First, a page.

I've heard that the quantum mechanics of particles in a potential is called 1(adsbygoogle = window.adsbygoogle || []).push({}); ^{st}quantization which produces wavefunctions. And I've heard that quantum field theory is called 2^{nd}quantization which in turn quantizes the wavefunctions. Can this process be iterated to give 3^{rd}quantization, and what would that tell us?

As I understand it, 1st quantization gives distribution functions for variables such as position and momentum. And 2^{nd}quantization uses the functions of 1st quantization to get distribution functions for fields that can be used to calculate the excitation modes of fields that are interpreted as particles. Would 3^{rd}quantization tell us which fields are allowed to exist in the first place that are then used in 2^{nd}quantization? If so, then it seems to me that a 3^{rd}quantization procedure might give us a relationship between QFT fields so that if we measured a property of one kind of field (say the EM field), it would automatically give us the properties of other kinds of fields (say the Strong Force) by means of this relationship between the kinds of fields that are allowed to exist. Any literature on this out there? Thanks.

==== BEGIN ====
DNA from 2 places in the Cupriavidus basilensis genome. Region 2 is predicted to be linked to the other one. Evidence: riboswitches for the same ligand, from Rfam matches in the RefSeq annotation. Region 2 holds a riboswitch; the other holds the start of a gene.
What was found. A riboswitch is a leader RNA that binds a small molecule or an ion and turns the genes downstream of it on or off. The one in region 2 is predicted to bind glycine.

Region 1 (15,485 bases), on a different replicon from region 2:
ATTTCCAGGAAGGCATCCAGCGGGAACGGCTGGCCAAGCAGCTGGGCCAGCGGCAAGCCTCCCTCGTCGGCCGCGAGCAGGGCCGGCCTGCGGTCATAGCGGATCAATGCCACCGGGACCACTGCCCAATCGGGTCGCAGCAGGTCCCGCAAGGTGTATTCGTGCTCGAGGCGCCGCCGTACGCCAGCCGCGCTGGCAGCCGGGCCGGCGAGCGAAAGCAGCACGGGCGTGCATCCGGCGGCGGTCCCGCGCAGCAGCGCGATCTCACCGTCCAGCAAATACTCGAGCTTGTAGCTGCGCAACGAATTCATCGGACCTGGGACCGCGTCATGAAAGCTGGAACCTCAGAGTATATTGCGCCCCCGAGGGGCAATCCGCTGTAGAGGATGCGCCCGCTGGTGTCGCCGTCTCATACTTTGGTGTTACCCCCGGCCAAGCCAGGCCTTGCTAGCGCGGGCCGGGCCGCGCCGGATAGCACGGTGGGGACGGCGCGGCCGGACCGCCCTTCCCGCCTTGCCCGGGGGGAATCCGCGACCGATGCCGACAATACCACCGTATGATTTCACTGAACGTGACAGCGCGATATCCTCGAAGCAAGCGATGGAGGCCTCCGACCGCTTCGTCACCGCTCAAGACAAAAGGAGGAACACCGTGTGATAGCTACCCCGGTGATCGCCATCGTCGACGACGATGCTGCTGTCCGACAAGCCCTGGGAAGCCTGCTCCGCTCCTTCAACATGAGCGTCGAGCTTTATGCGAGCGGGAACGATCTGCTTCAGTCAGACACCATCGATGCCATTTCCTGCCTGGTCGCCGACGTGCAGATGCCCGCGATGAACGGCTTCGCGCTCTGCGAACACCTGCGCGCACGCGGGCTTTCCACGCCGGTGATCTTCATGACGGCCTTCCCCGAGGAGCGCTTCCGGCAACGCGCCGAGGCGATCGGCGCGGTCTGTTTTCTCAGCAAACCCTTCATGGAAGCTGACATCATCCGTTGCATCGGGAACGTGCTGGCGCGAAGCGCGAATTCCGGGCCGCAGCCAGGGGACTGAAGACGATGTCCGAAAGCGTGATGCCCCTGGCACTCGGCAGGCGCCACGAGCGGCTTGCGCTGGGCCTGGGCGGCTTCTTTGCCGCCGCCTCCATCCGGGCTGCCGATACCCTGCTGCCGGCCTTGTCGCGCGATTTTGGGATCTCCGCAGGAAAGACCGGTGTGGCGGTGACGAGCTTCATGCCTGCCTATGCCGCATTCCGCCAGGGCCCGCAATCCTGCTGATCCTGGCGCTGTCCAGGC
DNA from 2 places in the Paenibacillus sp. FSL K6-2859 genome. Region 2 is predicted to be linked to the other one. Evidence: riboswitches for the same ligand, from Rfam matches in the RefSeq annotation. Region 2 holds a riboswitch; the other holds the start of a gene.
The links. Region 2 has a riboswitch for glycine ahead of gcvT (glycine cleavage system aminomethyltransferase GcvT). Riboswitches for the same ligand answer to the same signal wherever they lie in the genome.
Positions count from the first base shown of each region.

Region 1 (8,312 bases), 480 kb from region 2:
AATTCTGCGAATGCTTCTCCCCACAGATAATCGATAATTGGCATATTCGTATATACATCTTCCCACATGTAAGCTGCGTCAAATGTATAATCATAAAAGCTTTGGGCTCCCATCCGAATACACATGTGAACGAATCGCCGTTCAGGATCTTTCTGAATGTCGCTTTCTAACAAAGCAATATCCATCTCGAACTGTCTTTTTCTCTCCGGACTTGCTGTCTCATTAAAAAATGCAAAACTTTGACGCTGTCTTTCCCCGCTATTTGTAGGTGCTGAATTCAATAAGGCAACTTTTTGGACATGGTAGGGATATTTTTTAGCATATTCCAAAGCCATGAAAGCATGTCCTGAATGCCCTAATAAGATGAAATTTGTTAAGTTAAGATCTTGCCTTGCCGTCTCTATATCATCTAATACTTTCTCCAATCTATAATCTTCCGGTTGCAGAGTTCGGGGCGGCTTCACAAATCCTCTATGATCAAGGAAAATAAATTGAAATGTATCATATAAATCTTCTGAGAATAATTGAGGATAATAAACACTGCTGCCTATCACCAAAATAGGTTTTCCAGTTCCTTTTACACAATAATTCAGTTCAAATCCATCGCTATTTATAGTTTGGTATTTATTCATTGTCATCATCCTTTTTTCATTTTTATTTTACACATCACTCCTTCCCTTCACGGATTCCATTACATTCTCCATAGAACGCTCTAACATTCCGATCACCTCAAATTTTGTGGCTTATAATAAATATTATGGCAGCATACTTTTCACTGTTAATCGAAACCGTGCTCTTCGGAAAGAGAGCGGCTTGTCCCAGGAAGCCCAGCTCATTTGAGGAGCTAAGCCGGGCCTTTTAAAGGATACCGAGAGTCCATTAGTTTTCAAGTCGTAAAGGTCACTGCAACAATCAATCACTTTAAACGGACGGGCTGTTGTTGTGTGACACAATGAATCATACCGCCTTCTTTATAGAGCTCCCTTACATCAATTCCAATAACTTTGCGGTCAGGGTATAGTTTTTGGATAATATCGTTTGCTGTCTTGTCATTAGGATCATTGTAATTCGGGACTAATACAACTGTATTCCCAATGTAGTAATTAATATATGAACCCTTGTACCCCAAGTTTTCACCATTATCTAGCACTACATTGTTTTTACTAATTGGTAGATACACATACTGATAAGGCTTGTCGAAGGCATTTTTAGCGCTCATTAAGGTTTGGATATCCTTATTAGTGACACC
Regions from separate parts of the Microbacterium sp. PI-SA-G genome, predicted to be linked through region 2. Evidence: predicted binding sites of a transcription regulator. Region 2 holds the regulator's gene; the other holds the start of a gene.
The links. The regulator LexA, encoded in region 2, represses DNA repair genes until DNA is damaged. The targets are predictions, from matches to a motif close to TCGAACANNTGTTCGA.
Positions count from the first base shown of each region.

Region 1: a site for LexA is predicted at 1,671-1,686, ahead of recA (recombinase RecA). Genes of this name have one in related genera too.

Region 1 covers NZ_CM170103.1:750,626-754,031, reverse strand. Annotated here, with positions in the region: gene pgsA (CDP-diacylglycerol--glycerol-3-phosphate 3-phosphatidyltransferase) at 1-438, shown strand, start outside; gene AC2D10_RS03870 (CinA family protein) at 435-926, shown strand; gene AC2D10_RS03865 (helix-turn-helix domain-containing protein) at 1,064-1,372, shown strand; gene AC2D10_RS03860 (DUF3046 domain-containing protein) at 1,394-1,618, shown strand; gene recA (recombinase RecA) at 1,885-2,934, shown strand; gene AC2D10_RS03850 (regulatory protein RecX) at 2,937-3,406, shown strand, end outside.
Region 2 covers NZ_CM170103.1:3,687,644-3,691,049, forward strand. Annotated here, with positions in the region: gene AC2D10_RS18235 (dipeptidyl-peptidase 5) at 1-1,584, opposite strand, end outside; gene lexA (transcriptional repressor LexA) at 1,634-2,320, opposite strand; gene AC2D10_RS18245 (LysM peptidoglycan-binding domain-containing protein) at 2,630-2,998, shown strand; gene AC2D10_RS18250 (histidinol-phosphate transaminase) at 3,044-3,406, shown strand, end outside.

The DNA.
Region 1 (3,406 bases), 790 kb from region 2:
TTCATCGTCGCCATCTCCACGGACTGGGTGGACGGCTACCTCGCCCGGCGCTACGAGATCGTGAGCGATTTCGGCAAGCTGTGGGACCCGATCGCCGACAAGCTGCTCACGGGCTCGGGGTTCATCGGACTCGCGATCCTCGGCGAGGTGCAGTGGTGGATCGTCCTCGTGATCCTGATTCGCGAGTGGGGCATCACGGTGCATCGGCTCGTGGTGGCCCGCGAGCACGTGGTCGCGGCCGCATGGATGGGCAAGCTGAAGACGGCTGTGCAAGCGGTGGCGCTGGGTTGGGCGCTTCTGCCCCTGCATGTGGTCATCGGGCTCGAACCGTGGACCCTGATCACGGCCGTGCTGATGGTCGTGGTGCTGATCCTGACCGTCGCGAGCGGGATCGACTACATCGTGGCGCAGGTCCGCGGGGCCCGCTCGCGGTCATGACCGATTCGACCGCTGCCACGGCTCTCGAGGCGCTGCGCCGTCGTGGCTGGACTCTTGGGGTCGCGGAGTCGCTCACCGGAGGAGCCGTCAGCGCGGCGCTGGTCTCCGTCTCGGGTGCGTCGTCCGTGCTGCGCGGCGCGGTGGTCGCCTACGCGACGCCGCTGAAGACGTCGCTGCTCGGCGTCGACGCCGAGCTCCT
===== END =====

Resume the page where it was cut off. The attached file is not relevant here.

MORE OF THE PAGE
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# What is 3rd quantization and what can be learned from it?

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